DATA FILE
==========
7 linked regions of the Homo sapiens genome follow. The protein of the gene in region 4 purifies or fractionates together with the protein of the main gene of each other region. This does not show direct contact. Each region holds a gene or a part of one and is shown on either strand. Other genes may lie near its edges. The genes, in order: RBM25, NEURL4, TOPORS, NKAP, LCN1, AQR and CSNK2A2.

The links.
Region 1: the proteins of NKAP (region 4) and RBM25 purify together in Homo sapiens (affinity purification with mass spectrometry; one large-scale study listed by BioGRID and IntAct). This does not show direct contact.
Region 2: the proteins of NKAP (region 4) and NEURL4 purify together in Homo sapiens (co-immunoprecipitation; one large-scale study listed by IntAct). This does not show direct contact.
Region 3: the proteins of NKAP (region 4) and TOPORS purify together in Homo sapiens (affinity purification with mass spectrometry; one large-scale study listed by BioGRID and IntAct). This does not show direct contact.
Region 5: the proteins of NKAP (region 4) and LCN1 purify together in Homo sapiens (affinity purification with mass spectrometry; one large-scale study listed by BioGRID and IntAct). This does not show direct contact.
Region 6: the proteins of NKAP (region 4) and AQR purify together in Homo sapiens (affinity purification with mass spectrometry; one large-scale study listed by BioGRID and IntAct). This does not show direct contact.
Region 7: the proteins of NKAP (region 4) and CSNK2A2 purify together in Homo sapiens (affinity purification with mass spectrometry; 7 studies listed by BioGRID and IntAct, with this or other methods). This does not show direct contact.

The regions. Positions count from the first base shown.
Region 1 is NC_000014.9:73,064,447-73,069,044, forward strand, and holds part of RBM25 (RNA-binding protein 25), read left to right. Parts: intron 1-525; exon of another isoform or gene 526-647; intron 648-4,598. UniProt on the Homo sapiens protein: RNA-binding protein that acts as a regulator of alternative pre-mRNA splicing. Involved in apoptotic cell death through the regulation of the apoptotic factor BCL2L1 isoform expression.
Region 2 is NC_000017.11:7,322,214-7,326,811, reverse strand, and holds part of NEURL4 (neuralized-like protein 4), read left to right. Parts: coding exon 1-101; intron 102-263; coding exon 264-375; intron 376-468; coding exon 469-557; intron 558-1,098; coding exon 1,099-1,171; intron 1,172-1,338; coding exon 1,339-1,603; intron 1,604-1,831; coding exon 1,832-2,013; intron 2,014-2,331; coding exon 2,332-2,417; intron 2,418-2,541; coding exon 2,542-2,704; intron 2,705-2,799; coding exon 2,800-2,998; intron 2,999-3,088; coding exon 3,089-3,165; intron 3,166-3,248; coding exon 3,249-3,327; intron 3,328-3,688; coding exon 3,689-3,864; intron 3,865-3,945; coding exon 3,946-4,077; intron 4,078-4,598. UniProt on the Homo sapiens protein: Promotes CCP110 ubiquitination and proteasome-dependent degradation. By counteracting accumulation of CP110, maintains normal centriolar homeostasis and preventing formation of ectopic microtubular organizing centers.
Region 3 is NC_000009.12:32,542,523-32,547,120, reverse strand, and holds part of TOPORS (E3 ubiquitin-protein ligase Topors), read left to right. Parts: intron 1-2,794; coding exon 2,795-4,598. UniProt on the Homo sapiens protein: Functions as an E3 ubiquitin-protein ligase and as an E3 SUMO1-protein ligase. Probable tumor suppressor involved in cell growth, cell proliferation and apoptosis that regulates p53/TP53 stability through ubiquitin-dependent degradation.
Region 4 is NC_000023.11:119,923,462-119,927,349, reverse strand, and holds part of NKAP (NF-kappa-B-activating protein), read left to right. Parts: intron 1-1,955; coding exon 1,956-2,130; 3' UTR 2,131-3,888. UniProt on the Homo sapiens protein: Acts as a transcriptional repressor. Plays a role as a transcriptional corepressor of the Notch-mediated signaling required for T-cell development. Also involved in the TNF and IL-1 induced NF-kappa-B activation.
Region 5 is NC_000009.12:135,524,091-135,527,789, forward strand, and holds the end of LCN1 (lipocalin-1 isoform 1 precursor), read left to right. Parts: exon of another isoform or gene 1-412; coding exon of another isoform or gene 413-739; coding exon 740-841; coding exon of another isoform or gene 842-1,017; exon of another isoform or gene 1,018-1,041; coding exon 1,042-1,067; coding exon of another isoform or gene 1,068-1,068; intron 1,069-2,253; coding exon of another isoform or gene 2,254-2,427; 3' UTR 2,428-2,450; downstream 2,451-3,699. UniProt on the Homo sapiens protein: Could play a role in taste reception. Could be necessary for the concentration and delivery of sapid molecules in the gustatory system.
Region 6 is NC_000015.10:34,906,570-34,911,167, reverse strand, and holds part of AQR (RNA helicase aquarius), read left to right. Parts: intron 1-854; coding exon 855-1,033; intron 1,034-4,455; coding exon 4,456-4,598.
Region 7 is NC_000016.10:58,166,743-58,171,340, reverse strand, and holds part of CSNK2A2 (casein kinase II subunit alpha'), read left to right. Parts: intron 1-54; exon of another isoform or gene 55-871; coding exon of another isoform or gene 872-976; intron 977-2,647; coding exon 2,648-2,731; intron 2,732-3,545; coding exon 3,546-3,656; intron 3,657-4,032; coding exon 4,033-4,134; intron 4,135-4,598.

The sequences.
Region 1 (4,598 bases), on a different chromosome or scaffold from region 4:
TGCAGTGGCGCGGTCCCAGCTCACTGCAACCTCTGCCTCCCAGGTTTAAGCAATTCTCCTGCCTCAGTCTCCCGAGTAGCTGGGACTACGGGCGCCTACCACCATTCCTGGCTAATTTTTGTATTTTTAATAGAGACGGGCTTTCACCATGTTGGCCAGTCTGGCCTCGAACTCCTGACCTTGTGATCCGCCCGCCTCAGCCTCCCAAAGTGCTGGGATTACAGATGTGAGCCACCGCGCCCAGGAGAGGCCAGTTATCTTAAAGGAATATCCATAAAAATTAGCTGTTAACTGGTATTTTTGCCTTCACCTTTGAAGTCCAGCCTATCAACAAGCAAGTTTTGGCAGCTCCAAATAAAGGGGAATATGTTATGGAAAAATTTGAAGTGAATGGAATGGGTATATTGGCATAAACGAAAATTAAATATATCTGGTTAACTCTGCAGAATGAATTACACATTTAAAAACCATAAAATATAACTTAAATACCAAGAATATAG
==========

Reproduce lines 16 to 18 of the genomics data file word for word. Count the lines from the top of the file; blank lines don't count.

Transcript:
Region 7 is NC_000016.10:58,166,743-58,171,340, reverse strand, and holds part of CSNK2A2 (casein kinase II subunit alpha'), read left to right. Parts: intron 1-54; exon of another isoform or gene 55-871; coding exon of another isoform or gene 872-976; intron 977-2,647; coding exon 2,648-2,731; intron 2,732-3,545; coding exon 3,546-3,656; intron 3,657-4,032; coding exon 4,033-4,134; intron 4,135-4,598.

The sequences.
Region 1 (4,598 bases), on a different chromosome or scaffold from region 4: